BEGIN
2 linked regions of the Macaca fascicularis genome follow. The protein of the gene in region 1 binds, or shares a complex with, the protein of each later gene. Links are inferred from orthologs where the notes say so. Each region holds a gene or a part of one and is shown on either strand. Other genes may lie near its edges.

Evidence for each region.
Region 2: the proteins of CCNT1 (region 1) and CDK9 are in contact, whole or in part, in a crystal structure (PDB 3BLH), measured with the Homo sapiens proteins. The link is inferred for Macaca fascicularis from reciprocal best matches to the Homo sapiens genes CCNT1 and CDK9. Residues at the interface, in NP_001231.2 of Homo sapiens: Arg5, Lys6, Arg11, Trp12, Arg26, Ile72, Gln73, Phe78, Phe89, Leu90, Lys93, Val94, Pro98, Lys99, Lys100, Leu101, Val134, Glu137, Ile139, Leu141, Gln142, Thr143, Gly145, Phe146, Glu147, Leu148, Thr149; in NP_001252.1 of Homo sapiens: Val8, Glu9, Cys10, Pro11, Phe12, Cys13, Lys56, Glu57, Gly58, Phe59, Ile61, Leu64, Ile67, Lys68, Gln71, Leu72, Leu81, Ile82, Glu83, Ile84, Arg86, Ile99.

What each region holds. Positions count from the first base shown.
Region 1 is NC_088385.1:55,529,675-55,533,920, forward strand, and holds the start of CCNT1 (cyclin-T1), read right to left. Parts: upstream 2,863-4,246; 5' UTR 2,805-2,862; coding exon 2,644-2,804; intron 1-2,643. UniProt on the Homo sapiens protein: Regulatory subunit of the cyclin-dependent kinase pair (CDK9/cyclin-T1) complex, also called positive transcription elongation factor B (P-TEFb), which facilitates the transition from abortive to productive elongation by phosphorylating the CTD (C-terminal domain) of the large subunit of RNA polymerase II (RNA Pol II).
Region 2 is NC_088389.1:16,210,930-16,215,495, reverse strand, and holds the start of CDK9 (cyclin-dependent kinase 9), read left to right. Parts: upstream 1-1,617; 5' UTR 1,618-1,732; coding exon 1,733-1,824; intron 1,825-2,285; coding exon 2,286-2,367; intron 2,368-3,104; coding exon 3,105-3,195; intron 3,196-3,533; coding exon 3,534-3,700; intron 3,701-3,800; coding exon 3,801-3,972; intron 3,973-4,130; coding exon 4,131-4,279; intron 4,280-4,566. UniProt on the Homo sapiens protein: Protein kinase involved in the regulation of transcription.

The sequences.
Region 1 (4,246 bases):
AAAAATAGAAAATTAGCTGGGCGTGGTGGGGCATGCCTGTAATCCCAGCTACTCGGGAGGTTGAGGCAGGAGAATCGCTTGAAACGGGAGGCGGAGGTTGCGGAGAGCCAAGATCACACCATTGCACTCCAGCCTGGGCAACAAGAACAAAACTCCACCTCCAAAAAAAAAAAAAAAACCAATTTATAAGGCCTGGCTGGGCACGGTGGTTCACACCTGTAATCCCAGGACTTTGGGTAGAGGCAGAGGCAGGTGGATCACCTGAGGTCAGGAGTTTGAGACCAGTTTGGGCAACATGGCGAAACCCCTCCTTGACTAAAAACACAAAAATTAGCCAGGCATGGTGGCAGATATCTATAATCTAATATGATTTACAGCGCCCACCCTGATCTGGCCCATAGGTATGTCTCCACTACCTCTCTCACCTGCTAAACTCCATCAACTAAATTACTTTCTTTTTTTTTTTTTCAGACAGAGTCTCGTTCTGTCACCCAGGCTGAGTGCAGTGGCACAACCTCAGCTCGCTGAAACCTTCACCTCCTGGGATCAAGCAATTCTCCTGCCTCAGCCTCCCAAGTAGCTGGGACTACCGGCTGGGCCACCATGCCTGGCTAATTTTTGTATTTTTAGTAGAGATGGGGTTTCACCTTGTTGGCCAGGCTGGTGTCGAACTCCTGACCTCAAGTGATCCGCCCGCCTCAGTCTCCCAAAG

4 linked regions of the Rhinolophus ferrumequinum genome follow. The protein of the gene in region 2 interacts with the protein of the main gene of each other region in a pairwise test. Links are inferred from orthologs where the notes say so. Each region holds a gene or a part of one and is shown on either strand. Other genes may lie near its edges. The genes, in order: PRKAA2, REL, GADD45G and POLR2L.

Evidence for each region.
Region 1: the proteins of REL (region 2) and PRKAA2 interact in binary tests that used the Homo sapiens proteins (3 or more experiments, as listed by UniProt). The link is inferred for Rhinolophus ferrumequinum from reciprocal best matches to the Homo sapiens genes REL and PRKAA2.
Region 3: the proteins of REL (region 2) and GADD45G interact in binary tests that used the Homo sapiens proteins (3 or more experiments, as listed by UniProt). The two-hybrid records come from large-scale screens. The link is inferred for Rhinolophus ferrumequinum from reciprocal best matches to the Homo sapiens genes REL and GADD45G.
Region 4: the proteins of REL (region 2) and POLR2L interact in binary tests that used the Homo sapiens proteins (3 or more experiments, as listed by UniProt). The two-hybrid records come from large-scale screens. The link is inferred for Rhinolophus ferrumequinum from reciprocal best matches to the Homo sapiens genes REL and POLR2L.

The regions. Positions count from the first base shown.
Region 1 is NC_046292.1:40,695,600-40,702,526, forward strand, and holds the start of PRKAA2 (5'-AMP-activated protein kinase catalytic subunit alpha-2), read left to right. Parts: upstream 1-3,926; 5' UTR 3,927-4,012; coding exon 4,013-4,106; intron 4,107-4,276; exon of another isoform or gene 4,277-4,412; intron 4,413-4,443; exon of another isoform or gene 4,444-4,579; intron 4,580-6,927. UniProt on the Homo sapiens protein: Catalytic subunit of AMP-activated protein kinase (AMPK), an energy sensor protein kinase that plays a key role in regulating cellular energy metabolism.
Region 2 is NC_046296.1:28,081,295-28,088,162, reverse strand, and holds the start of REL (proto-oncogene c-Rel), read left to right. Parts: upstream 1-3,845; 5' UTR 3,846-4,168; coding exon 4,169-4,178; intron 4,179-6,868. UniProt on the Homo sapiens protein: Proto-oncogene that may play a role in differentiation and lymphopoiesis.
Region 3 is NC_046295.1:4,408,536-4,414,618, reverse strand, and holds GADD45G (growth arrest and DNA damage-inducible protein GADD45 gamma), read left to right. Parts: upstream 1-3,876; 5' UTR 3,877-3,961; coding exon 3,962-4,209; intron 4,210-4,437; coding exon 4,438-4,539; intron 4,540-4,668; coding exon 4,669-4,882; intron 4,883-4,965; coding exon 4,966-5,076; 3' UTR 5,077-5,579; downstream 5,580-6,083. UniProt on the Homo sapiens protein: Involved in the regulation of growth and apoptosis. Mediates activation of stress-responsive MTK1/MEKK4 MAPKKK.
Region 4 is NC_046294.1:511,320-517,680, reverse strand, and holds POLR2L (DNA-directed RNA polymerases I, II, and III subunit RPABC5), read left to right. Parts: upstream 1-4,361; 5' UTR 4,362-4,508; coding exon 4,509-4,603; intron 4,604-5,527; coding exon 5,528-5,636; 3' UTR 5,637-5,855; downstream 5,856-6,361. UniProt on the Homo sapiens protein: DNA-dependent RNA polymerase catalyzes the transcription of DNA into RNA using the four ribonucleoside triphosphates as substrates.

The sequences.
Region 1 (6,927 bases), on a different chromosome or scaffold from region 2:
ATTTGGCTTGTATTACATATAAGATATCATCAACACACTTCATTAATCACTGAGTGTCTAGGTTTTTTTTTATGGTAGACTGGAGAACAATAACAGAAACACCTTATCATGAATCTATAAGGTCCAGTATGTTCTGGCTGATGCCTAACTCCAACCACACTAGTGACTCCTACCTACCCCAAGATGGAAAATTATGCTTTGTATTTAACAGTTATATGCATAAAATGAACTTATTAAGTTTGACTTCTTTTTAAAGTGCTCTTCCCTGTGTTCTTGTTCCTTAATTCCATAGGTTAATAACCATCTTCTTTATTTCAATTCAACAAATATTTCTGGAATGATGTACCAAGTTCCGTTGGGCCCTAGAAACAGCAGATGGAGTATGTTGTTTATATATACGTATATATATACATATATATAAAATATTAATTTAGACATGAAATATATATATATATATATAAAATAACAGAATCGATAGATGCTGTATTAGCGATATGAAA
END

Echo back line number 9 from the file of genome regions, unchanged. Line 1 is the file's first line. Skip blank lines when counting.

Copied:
AAAAATAGAAAATTAGCTGGGCGTGGTGGGGCATGCCTGTAATCCCAGCTACTCGGGAGGTTGAGGCAGGAGAATCGCTTGAAACGGGAGGCGGAGGTTGCGGAGAGCCAAGATCACACCATTGCACTCCAGCCTGGGCAACAAGAACAAAACTCCACCTCCAAAAAAAAAAAAAAAACCAATTTATAAGGCCTGGCTGGGCACGGTGGTTCACACCTGTAATCCCAGGACTTTGGGTAGAGGCAGAGGCAGGTGGATCACCTGAGGTCAGGAGTTTGAGACCAGTTTGGGCAACATGGCGAAACCCCTCCTTGACTAAAAACACAAAAATTAGCCAGGCATGGTGGCAGATATCTATAATCTAATATGATTTACAGCGCCCACCCTGATCTGGCCCATAGGTATGTCTCCACTACCTCTCTCACCTGCTAAACTCCATCAACTAAATTACTTTCTTTTTTTTTTTTTCAGACAGAGTCTCGTTCTGTCACCCAGGCTGAGTGCAGTGGCACAACCTCAGCTCGCTGAAACCTTCACCTCCTGGGATCAAGCAATTCTCCTGCCTCAGCCTCCCAAGTAGCTGGGACTACCGGCTGGGCCACCATGCCTGGCTAATTTTTGTATTTTTAGTAGAGATGGGGTTTCACCTTGTTGGCCAGGCTGGTGTCGAACTCCTGACCTCAAGTGATCCGCCCGCCTCAGTCTCCCAAAG